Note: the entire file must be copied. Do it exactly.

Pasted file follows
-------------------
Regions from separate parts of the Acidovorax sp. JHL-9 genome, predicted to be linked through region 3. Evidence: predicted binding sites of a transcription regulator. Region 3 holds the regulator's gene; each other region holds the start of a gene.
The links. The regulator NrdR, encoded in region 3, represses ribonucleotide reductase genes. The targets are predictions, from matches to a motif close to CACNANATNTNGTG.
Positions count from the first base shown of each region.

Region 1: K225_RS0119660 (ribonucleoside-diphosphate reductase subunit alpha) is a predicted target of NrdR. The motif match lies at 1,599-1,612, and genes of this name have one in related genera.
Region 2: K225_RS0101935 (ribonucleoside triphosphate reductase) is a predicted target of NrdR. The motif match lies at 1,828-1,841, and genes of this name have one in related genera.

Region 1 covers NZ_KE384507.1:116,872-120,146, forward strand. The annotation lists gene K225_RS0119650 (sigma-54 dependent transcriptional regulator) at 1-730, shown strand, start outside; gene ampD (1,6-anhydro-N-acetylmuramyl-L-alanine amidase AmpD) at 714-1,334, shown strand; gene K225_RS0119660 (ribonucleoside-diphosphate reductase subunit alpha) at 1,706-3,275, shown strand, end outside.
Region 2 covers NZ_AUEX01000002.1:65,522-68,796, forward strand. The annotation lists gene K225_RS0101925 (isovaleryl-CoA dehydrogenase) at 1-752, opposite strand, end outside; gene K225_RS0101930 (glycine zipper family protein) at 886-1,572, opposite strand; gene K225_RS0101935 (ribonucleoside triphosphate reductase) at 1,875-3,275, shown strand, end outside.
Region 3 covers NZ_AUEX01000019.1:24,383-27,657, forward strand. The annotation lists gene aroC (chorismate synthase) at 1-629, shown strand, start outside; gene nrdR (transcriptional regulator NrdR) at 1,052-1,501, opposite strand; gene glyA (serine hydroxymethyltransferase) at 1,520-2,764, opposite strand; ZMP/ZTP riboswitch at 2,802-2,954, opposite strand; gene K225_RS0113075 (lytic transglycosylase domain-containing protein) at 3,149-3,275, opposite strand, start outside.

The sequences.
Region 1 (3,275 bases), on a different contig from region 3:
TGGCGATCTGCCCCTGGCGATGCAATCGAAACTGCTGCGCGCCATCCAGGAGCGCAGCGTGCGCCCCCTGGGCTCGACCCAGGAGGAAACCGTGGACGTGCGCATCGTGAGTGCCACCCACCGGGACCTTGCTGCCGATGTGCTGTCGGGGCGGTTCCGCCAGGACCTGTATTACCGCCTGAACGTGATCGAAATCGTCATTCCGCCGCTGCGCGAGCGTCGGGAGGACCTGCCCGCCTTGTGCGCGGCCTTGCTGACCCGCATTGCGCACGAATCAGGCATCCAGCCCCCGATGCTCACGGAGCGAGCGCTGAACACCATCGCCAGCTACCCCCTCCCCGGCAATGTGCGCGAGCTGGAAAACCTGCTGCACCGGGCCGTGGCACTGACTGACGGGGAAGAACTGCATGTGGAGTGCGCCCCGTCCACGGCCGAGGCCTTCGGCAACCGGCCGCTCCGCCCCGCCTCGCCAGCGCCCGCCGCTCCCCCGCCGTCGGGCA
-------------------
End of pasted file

Regions from separate parts of the Acidovorax sp. JHL-9 genome, predicted to be linked through region 3. Evidence: predicted binding sites of a transcription regulator. Region 3 holds the regulator's gene; each other region holds the start of a gene.
The links. The regulator NrdR, encoded in region 3, represses ribonucleotide reductase genes. The targets are predictions, from matches to a motif close to CACNANATNTNGTG.
Positions count from the first base shown of each region.

Region 1: K225_RS0119660 (ribonucleoside-diphosphate reductase subunit alpha) is a predicted target of NrdR. The motif match lies at 1,599-1,612, and genes of this name have one in related genera.
Region 2: K225_RS0101935 (ribonucleoside triphosphate reductase) is a predicted target of NrdR. The motif match lies at 1,828-1,841, and genes of this name have one in related genera.

Region 1 covers NZ_KE384507.1:116,872-120,146, forward strand. The annotation lists gene K225_RS0119650 (sigma-54 dependent transcriptional regulator) at 1-730, shown strand, start outside; gene ampD (1,6-anhydro-N-acetylmuramyl-L-alanine amidase AmpD) at 714-1,334, shown strand; gene K225_RS0119660 (ribonucleoside-diphosphate reductase subunit alpha) at 1,706-3,275, shown strand, end outside.
Region 2 covers NZ_AUEX01000002.1:65,522-68,796, forward strand. The annotation lists gene K225_RS0101925 (isovaleryl-CoA dehydrogenase) at 1-752, opposite strand, end outside; gene K225_RS0101930 (glycine zipper family protein) at 886-1,572, opposite strand; gene K225_RS0101935 (ribonucleoside triphosphate reductase) at 1,875-3,275, shown strand, end outside.
Region 3 covers NZ_AUEX01000019.1:24,383-27,657, forward strand. The annotation lists gene aroC (chorismate synthase) at 1-629, shown strand, start outside; gene nrdR (transcriptional regulator NrdR) at 1,052-1,501, opposite strand; gene glyA (serine hydroxymethyltransferase) at 1,520-2,764, opposite strand; ZMP/ZTP riboswitch at 2,802-2,954, opposite strand; gene K225_RS0113075 (lytic transglycosylase domain-containing protein) at 3,149-3,275, opposite strand, start outside.

The sequences.
Region 1 (3,275 bases), on a different contig from region 3:
TGGCGATCTGCCCCTGGCGATGCAATCGAAACTGCTGCGCGCCATCCAGGAGCGCAGCGTGCGCCCCCTGGGCTCGACCCAGGAGGAAACCGTGGACGTGCGCATCGTGAGTGCCACCCACCGGGACCTTGCTGCCGATGTGCTGTCGGGGCGGTTCCGCCAGGACCTGTATTACCGCCTGAACGTGATCGAAATCGTCATTCCGCCGCTGCGCGAGCGTCGGGAGGACCTGCCCGCCTTGTGCGCGGCCTTGCTGACCCGCATTGCGCACGAATCAGGCATCCAGCCCCCGATGCTCACGGAGCGAGCGCTGAACACCATCGCCAGCTACCCCCTCCCCGGCAATGTGCGCGAGCTGGAAAACCTGCTGCACCGGGCCGTGGCACTGACTGACGGGGAAGAACTGCATGTGGAGTGCGCCCCGTCCACGGCCGAGGCCTTCGGCAACCGGCCGCTCCGCCCCGCCTCGCCAGCGCCCGCCGCTCCCCCGCCGTCGGGCA